Copyright 2015 John T. Reed
Like most Americans, I am really proud of the three guys in France who stopped the Moroccan terrorist on the French train. The group was reminiscent of one of those suspiciously diverse World War II movie infantry squads where they had an Italian-American, a German-American, a Jewish-American, an Irish-American, etc. The three Americans were Sadler (black), Skarlatos (Greek I assume), and the main hero, Spencer Stone.
The bad guy had an AK and knives. The Americans charged at him. They were unarmed. They did what I have recommend in my articles about the various shooters at Virginia Tech and so on. You have to charge the guy when the alternative is to just sit there and be killed. This is especially likely to succeed when the guy is changing magazines.
Of course, it’s easier for me to write about it than it was for them to do it.
I have a theory about this. It explains the recent propensity of American military personnel to throw themselves on grenades to save their buddies. I think they are giving themselves what my son’s college football coaches called “mental reps.” That is, they are imaging themselves become a post-humous MOH winner by throwing themselves on a grenade. That day dreaming is the equivalent of military drill. The more times you picture yourself doing it, the greater the probability you will do it if and when the situation arises. You have turned it into instinct by mentally rehearsing it.
Bad idea in the case of the grenades. See my article on military medals:
I would like to ask Sadler, Skarlatos, and Stone if they ever mentally repped what they would do previously upon hearing about the various shooters.
The media made much of the military background of the guys. Indeed, an early report said they were marines. I would like to ask the reporter who said they were marines why he did that. I predict the answer would be “I assumed it.” “Uh huh. And why did you assume it? Not smart enough to see past 250 years of marines hyping themselves?” President Truman, an Army combat vet of WW I, once said that every marine rifle squad had two photographers.
In fact, Sadler had no military experience. Skarlatos did a tour in Afghanistan with the OR National Guard. And Stone is an active-duty airman in the US Air Force stationed in Europe. Stone has had EMT training and after he was wounded he helped some civilian who had been wounded.
I do not know if the military training or experience of Skarlatos or Stone had anything to do with what they did on the train. Generally, the military have neither training nor experience at charging at an armed terrorist when they are unarmed. More likely they have in the past thought about “what would I do” if I was ever in a situation like Fort Hood or Virginia Tech. They concluded the only thing to do would be to charge at the guy and overpower him before he shot them. They mentally rehearsed that by having those thoughts, then when it actually happened, they were ready. They may have even discussed it with each other back when they heard about other shooters. I am not sure of that, but it is a far more likely source of their quick, best-defense-is-a-good-offense action than their military experience.
The shooter on the train put his gun to Stone’s head twice during the scuffle and pulled the trigger. It did not go off. The shooter then pulled out a box cutter and slashed Stone enough to send him to the hospital. All three of them beat the son of a bitch unconscious. I think they should have cleared the jam in his weapon and emptied a magazine into his head. Now he will get out of jail at some point.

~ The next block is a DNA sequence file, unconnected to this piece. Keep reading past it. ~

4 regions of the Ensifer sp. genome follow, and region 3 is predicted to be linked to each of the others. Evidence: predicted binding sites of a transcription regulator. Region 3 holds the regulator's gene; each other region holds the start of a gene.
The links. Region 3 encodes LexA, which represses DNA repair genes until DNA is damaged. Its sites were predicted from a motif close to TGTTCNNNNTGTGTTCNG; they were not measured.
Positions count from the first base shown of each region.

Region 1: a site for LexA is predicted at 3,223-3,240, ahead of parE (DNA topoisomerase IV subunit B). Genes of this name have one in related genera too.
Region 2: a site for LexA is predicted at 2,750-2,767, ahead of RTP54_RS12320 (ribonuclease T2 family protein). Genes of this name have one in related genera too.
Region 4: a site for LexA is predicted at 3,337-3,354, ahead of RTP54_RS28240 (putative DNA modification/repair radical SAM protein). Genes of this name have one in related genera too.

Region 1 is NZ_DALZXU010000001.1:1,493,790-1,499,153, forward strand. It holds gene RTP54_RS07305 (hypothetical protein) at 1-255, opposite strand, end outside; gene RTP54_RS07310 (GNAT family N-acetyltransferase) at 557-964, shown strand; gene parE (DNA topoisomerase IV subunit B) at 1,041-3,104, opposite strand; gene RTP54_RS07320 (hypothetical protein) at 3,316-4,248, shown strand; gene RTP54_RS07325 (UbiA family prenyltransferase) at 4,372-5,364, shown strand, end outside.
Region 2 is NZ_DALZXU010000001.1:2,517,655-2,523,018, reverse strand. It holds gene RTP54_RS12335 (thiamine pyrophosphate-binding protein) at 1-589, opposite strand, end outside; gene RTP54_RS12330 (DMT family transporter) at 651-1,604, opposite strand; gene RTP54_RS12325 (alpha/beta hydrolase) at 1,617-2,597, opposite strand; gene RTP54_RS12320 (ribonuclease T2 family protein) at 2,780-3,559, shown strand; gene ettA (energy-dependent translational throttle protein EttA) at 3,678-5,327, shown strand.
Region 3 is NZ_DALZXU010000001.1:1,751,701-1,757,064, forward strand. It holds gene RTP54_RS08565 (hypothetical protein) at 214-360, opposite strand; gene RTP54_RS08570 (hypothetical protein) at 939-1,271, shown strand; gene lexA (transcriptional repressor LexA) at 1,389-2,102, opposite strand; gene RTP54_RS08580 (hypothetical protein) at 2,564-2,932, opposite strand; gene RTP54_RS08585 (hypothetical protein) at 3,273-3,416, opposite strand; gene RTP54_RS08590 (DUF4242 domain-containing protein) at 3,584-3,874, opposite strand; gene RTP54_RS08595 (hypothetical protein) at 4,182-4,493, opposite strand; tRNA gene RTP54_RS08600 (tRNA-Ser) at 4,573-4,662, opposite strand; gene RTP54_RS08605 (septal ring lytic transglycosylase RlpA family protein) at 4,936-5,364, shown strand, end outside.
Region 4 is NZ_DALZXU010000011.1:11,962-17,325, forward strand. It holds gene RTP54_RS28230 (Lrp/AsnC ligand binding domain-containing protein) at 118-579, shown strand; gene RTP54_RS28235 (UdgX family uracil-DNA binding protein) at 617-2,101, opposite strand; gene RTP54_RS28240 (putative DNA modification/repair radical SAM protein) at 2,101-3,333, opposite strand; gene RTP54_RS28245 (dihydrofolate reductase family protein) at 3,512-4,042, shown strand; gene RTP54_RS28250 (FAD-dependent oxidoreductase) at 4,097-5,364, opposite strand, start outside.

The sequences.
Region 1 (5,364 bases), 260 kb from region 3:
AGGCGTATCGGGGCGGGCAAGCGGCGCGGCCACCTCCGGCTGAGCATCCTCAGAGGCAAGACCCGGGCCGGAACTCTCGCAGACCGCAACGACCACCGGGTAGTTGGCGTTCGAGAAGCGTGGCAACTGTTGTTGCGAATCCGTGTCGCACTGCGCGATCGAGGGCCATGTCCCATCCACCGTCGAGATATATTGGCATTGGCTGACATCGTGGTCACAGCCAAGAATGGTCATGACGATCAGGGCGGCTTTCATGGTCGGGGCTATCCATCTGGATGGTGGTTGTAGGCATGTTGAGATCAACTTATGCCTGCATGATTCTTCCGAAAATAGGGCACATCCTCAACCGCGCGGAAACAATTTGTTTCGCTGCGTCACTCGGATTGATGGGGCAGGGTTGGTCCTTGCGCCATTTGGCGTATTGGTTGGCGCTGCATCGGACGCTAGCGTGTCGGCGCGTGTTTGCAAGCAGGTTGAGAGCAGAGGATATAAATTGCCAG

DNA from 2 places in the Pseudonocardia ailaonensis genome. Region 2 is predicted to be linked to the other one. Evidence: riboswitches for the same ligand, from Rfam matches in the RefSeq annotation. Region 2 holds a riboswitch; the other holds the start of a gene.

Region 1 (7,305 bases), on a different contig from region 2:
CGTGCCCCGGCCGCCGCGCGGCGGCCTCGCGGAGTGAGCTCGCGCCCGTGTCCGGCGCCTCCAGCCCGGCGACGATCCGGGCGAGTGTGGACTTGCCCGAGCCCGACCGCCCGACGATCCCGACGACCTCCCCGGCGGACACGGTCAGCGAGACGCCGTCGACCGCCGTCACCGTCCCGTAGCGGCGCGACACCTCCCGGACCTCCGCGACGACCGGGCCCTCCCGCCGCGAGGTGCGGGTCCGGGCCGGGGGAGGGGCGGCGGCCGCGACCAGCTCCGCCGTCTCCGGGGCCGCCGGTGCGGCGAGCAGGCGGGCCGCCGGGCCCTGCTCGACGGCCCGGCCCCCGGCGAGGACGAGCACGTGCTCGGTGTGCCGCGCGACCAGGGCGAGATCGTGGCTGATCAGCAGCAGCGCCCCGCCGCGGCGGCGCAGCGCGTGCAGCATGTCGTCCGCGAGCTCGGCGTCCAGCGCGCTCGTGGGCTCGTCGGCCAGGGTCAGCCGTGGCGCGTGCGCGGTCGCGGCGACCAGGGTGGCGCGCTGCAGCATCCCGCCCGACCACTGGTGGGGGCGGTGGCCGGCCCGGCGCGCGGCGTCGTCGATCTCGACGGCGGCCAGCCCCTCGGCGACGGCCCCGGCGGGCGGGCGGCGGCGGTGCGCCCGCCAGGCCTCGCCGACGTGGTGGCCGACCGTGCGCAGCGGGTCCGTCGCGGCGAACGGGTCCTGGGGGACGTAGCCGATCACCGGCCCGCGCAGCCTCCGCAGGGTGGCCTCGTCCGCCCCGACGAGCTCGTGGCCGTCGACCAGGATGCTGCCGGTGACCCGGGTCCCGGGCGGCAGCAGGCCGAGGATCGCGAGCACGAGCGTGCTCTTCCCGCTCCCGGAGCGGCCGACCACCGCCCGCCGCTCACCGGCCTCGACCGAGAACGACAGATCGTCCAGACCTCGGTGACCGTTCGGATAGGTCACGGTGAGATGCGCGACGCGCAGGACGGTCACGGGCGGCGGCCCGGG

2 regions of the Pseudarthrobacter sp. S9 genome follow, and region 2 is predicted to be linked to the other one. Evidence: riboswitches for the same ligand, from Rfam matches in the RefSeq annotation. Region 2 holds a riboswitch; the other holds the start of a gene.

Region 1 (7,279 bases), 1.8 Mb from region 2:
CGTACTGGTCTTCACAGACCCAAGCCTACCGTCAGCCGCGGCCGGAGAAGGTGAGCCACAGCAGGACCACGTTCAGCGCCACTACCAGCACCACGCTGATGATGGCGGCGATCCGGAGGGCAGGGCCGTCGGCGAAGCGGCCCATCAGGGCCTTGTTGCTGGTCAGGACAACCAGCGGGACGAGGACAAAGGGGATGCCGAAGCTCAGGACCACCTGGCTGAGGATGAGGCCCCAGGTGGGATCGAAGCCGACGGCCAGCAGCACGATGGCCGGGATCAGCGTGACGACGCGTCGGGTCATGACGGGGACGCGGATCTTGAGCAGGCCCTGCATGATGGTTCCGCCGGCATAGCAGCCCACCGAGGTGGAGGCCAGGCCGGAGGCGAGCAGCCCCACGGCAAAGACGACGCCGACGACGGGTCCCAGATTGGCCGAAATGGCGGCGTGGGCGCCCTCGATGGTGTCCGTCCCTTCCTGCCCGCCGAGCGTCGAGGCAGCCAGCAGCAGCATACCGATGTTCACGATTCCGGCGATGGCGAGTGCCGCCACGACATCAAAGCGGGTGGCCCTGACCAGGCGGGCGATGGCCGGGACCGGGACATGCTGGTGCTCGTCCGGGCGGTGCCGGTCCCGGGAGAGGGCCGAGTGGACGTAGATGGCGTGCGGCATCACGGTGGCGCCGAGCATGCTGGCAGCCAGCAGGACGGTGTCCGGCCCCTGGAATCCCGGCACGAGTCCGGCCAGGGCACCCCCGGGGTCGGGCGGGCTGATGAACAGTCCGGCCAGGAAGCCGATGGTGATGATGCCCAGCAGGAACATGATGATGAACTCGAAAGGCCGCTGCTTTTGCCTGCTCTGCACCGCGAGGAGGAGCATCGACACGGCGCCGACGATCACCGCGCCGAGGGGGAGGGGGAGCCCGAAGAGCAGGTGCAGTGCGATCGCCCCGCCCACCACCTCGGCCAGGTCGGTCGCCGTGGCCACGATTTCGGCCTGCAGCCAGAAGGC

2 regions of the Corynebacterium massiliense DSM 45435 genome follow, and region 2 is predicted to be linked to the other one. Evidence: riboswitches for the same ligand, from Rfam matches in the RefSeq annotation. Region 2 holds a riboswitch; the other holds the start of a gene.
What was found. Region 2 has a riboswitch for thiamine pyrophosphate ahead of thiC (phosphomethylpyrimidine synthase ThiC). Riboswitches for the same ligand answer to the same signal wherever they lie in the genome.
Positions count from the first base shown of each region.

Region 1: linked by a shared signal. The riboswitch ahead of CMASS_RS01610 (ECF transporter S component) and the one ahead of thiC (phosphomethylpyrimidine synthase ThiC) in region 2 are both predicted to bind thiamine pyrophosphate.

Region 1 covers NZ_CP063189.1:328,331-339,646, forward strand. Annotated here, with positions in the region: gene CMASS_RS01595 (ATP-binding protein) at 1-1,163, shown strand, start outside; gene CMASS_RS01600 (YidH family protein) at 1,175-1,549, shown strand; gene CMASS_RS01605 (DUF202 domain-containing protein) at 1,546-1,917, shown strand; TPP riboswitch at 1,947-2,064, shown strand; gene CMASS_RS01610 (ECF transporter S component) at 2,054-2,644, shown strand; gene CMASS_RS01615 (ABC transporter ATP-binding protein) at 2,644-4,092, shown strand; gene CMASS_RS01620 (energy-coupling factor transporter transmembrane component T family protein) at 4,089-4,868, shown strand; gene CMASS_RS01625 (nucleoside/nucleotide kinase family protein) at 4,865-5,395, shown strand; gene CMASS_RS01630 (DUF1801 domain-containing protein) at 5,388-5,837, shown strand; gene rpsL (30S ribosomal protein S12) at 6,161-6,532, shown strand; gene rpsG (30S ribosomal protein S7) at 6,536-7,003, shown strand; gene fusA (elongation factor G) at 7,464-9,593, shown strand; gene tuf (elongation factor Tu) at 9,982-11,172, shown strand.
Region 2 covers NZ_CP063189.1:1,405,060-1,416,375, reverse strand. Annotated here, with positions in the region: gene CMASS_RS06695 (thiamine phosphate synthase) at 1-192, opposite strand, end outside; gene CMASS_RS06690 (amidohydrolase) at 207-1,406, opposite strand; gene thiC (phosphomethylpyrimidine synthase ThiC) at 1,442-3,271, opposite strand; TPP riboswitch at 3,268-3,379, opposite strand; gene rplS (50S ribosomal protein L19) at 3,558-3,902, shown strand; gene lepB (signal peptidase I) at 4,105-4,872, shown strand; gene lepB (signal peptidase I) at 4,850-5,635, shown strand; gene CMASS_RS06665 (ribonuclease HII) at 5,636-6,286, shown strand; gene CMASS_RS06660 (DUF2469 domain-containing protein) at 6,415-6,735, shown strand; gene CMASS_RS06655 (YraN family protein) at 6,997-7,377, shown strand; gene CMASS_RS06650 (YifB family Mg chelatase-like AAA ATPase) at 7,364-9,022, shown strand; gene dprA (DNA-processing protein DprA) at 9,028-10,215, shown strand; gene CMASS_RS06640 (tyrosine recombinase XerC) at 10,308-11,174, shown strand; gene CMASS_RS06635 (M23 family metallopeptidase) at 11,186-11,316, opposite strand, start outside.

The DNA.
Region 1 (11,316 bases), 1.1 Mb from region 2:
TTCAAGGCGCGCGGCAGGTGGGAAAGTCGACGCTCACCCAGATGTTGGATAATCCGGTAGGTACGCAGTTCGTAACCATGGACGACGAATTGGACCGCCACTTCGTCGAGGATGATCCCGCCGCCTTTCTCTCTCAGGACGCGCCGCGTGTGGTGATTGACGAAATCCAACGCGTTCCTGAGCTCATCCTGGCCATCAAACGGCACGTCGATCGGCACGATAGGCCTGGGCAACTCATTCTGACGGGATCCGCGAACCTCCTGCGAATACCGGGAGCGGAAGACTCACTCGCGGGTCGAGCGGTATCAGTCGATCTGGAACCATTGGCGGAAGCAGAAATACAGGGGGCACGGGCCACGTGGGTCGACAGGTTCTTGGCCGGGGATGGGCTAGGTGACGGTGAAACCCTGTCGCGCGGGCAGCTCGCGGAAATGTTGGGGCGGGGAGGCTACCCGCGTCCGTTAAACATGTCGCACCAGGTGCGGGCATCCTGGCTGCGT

I continue to be distressed that our nation of draft dodgers attributes so much extreme skill and wonderfulness to our military. Our military goes into harm’s way and puts up with various deprivations and separations from loved ones. I and tens of millions of other Americans were among them. But I think the military experience of two of these guys was probably irrelevant to what they did to the shooter. And one of these three heroes had no military experience.
I have also been greatly distressed at the word “hero” being applied to every Tom, Dick, and Harry who enlists in the military on their first day of basic training. You want to see some real heroes? I refer you to Sadler, Skarlatos, and Stone. And you should contrast their behavior with that of the train employee who sprinted past them running away from the gunman, and all the other persons on the train.
I once counted the number of countries whose citizens “march to the sound of the guns” and fight in wars. I only found 14 countries out of the more than 200 on earth. UK, US, Russia, Vietnam, Japan, Australia, Canada, New Zealand, Germany once upon a time, and a few others. Most countries, however, don’t fight effectively in wars. None in Latin America; few in Africa, few in Asia. And there might only be one more in Europe.
The fact that our country is one of the few that has men, and now women, who march to the sound of the guns is totally unappreciated by the American people, and to a lesser extent by the people of the world. Many of my West Point classmates were spit on or spit at after we marched to the sound of the guns in the 1960s. A high percentage of Americans not only do not appreciate the wonderfulness of having citizens willing to fight for the country, they actually hate the U.S. military for various ideological reasons. I suspect the current Commander in Chief and his most recent Democrat predecessor Draft Dodger in Chief were among them. (A lot of the world’s people were liberated by the Americans and DO appreciate it.)
John T. Reed
Link to information about John T. Reed’s Succeeding book which, in part, relates lessons learned about succeeding in life from being in the military